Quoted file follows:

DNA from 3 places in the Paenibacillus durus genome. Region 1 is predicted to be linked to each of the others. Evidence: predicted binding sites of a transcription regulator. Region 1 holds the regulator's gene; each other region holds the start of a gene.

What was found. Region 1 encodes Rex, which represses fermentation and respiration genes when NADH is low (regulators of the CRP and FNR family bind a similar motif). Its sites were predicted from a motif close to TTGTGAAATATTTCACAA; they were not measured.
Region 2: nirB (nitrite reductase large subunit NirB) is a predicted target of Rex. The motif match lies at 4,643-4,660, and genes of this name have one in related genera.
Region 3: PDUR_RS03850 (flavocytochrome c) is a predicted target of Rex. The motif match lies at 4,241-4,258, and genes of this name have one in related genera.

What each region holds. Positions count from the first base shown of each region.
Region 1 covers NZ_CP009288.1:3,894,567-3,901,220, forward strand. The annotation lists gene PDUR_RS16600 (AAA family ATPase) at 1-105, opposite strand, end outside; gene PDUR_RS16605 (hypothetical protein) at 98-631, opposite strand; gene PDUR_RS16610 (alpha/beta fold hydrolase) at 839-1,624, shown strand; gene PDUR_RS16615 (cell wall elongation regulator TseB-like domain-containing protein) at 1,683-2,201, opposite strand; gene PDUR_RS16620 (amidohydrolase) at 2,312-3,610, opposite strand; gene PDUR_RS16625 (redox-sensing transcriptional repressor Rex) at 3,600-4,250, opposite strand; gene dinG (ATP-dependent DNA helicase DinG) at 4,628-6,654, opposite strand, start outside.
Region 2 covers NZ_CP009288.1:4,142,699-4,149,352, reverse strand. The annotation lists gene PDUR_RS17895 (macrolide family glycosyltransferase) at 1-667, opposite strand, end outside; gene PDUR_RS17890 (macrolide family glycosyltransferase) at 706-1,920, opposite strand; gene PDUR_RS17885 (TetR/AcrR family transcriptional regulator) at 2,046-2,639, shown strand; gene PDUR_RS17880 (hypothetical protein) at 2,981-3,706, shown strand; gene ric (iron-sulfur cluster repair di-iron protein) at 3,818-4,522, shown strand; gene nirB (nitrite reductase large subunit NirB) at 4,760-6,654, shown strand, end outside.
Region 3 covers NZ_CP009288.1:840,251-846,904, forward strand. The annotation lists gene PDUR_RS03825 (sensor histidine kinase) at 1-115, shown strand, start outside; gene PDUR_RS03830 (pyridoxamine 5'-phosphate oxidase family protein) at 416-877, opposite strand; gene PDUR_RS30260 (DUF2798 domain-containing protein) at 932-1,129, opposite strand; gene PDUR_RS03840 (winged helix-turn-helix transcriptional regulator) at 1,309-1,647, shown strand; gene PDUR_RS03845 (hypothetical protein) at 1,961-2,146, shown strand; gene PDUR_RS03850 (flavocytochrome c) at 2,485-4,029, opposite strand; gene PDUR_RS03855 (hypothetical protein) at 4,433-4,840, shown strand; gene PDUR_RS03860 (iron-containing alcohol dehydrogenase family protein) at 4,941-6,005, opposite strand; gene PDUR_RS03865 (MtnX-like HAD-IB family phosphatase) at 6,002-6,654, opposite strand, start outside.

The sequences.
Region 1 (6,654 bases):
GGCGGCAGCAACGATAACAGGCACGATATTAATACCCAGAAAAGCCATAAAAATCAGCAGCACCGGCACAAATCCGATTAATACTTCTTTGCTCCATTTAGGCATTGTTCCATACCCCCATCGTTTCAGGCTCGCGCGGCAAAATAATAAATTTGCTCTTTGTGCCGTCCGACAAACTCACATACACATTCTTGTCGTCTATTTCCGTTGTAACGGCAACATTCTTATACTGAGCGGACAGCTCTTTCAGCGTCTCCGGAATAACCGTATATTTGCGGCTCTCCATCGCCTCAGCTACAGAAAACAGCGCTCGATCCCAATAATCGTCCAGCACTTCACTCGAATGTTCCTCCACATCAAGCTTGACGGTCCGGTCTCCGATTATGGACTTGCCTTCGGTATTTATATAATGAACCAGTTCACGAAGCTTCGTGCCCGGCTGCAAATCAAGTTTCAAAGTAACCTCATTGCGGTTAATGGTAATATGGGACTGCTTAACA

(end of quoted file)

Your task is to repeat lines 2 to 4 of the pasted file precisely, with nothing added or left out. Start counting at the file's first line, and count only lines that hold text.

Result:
What was found. Region 1 encodes Rex, which represses fermentation and respiration genes when NADH is low (regulators of the CRP and FNR family bind a similar motif). Its sites were predicted from a motif close to TTGTGAAATATTTCACAA; they were not measured.
Region 2: nirB (nitrite reductase large subunit NirB) is a predicted target of Rex. The motif match lies at 4,643-4,660, and genes of this name have one in related genera.
Region 3: PDUR_RS03850 (flavocytochrome c) is a predicted target of Rex. The motif match lies at 4,241-4,258, and genes of this name have one in related genera.